The effectiveness of targeted anti-cancer therapeutics is frequently reduced by the acquisition of drug- resistance. A comprehensive understanding of the mutations compatible with oncogene function should define the mutations available to direct drug-resistance and provide a guide for the rational development of improved inhibitors with reduced probability of resistance. Traditional approaches to analyze the functional effects of mutations rely on randomly generated mutants and typically can only identify a handful of mutations with a strongly selected phenotype. We propose an approach to systematically analyze the functional effects of all possible single-nucleotide substitutions for entire oncogenes both in the presence and absence of inhibitors. Our approach will systematically define the positive or negative impact of each mutation on cell growth. Only mutations that are compatible with oncogene function should be available to drug resistance evolution. Therefore, identifying the set of functional mutations provides a powerful structural guide that can be incorporated in the early stages of future drug design efforts.
The emergence of drug-resistance can limit the effectiveness of anti-cancer drugs with frightening consequences for patients. Traditional approaches to study drug-resistance have not been powerful enough to provide a good guide for developing new drugs that are less prone to resistance. We are developing a new technology to rapidly and systematically analyze the functional effects of all mutations in oncogenes. The results of this approach will provide a detailed mutational map that defines the mutations available to evolve drug-resistance. By systematically identifying these mutations, they can be accounted for during the design of future inhibitors. Inhibitors designed to block oncogenes in spite of any of these mutations should be less prone to drug resistance, and should result in improved cancer treatments and improved human health.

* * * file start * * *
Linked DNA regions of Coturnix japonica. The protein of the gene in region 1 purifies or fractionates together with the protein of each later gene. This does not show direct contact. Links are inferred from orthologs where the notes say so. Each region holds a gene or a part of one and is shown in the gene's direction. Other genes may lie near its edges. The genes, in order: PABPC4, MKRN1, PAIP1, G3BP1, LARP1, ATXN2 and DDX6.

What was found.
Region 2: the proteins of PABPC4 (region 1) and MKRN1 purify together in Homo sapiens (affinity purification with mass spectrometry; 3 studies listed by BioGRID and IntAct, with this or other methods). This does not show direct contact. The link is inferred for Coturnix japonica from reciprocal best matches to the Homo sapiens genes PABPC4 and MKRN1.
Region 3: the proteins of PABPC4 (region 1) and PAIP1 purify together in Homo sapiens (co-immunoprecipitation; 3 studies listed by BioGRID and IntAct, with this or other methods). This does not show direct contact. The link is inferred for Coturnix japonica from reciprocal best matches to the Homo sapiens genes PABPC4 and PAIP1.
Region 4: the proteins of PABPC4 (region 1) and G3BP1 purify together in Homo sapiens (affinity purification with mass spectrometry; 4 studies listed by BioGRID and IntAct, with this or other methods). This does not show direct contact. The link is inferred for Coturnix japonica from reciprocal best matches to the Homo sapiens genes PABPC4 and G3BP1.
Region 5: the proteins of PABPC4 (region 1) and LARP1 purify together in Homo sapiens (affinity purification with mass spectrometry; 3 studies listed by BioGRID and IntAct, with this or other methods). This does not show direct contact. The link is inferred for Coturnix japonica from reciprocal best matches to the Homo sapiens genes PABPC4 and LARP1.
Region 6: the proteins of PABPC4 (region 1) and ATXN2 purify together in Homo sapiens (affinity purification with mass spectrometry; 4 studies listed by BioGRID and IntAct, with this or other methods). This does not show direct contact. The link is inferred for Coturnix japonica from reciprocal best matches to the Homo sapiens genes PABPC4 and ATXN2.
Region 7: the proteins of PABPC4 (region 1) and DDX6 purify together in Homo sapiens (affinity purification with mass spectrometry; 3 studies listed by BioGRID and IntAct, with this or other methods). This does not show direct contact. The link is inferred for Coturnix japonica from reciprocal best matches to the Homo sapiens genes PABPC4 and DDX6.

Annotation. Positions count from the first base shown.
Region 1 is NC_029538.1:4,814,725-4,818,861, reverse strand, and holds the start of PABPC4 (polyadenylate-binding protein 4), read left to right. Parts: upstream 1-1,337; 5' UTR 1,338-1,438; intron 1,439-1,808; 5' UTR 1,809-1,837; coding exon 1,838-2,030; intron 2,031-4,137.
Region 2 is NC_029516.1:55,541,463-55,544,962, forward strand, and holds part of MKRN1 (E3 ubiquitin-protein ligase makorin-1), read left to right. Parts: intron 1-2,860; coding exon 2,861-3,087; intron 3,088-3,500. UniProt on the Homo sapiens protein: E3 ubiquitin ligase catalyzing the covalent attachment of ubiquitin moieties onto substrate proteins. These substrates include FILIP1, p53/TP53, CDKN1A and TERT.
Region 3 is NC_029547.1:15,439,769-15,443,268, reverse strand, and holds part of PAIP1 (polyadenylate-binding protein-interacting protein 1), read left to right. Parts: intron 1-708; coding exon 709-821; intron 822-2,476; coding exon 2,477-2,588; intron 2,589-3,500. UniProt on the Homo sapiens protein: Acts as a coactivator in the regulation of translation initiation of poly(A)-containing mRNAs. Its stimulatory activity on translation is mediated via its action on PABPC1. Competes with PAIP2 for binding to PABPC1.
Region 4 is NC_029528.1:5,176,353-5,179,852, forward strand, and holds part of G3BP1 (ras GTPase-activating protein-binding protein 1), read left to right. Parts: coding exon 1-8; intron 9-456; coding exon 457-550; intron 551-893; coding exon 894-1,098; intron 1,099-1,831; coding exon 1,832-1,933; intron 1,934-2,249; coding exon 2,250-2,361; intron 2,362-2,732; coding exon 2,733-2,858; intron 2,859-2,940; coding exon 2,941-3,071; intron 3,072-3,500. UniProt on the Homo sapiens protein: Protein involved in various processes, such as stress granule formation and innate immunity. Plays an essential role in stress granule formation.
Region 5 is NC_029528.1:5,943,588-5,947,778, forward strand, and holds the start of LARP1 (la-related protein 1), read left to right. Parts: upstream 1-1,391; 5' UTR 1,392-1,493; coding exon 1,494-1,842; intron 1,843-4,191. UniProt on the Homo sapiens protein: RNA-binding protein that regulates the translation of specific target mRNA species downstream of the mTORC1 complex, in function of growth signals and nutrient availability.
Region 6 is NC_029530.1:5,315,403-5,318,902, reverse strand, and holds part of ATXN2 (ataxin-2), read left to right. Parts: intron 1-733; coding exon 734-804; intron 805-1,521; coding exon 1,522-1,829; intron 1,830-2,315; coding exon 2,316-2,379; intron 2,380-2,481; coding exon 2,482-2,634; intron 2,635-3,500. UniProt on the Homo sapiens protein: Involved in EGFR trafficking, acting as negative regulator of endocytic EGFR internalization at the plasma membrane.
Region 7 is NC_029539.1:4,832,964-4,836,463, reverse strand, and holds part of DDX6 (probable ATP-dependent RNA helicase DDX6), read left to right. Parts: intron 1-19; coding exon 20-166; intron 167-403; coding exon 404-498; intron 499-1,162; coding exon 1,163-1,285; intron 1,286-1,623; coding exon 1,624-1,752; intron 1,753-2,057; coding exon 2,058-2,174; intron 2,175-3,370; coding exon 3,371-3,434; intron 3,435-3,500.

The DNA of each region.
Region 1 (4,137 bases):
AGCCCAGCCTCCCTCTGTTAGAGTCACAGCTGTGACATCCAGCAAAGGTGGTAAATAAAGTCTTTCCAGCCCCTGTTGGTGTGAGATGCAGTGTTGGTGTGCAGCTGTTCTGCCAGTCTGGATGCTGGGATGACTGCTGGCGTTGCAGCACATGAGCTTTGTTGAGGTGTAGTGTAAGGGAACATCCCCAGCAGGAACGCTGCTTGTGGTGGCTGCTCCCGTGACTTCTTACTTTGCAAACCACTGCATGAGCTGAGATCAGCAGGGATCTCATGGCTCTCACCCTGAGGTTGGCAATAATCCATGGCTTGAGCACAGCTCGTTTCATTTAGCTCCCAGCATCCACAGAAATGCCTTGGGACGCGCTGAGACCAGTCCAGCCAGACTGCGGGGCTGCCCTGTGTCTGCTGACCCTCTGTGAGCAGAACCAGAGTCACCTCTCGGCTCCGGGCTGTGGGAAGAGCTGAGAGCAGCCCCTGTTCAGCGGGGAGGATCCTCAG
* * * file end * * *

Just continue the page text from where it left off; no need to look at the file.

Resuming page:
|Ma, Leyuan; Boucher, Jeffrey I; Paulsen, Janet et al. (2017) CRISPR-Cas9-mediated saturated mutagenesis screen predicts clinical drug resistance with improved accuracy. Proc Natl Acad Sci U S A 114:11751-11756|